Singer-songwriter ZZ Ward loses control

The musician rolls with the hiccups, punches and other good times

Nothing says good times like a jaunty fedora.

Nothing says good times like a jaunty fedora.

Photo courtesy of Hollywood Records

ZZ Ward performs at 6:30 p.m. on Tuesday, April 8, at Assembly Music Hall, located at 1000 K Street. Tickets cost $17.50. Check out for more info.

For ZZ Ward, the past two years have been out of control. Since appearing at South by Southwest in 2012, the singer-songwriter has released her debut full-length album (Til the Casket Drops), an EP (365 Days), and headlined or co-headlined several national tours.

Ward’s first single, “Put the Gun Down,” landed in the top 10 on AAA—or adult album alternative—radio, and she is currently touring on the strength of her latest single, “Last Love Song.”

Despite such successes, Ward knows there can (and will) be hiccups—you just have to learn how to roll with the punches.

“You never know how things are going to come off onstage; you can’t control the electricity,” Ward said with a laugh during a recent phone interview. “You can’t control the sound. But you can try and make sure everyone has a good time when they’re there, so that’s what I try to focus on.”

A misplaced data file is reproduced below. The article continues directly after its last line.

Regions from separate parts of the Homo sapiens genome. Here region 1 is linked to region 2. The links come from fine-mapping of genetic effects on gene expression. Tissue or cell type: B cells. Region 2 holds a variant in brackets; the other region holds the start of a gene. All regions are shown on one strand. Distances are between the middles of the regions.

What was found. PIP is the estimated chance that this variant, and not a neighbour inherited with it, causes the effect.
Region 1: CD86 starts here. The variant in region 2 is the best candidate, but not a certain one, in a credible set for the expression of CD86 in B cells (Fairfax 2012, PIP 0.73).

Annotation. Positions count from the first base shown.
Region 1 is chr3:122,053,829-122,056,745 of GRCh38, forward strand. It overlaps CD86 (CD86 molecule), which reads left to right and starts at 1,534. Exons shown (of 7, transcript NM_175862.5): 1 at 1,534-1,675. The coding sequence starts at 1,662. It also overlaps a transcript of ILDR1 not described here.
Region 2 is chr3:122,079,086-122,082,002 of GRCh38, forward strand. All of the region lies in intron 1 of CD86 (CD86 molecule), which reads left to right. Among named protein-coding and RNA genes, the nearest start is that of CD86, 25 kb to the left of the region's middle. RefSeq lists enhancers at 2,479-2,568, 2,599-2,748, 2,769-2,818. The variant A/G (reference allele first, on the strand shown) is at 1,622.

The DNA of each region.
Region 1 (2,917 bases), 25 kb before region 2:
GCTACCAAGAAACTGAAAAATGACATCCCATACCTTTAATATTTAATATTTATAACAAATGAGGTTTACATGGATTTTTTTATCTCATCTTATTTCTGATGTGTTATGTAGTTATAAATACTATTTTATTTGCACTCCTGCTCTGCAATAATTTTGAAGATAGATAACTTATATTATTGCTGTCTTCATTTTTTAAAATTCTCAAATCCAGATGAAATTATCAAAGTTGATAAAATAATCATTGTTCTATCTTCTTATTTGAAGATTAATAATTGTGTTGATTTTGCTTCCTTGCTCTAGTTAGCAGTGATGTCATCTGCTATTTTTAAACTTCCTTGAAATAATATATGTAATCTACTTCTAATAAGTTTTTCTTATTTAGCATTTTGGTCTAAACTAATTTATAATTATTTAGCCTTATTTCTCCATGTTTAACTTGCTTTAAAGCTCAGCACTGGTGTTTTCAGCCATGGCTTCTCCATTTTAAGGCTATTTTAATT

And the good times are happening for Ward and her fans.

The singer’s latest tour has given Ward her largest audiences yet, and the accolades continue to pour in.

The craziest part? Ward, born Zsuzsanna Eva Ward, is still just getting started.

“I’m a new artist, so I think the beauty to that is that it’s not like people were waiting for this record,” Ward says. “They didn’t know who I was, so people are still finding out about me, and that’s a great journey to be on.”

Casket makes for a vivid, multigenre experience. “Put the Gun Down” is hip-shaking, piano-tinged hip-hop at its finest. “Cryin Wolf” strolls into five-alarm-fire-style R&B with a cameo from Kendrick Lamar; “365 Days” is a danceable mashup of Motown soul and rock ’n’ roll; and “Lil Darlin” is a bluesy, jazzy number that sounds like it should be sung in a smoke-filled nightclub with a spotlight on Ward behind her piano.

Throughout it all, Ward leads with her distinct vocals, sounding at times like a sultry chanteuse (“Criminal”) and at other times proudly defiant (“If I Could Be Her”).

Music runs in Ward’s family. Essentially, she was destined to perform. Her father fronts a blues band, and, starting when Ward was 13, sometimes let her perform onstage with him.

From there, Ward carved out a niche in rural Oregon as she combined a love for rock, hip-hop, blues and soul.

Now, although she jokes that she’s planning to retire soon, the reality is anything but. Later this spring, in fact, Ward will play a string of dates opening for Eric Clapton.

“There’s nothing else I really felt like I was put on Earth to do,” Ward said.

“I felt like this was my calling, to sing, to play music and share my songs with people. I grew up admiring artists like Etta James, Muddy Waters, David Bowie, Tom Petty, Neil Young—people who just really played music all the time,” she said. “It is a really surreal feeling. I am very thankful for my life and getting to do what I love.”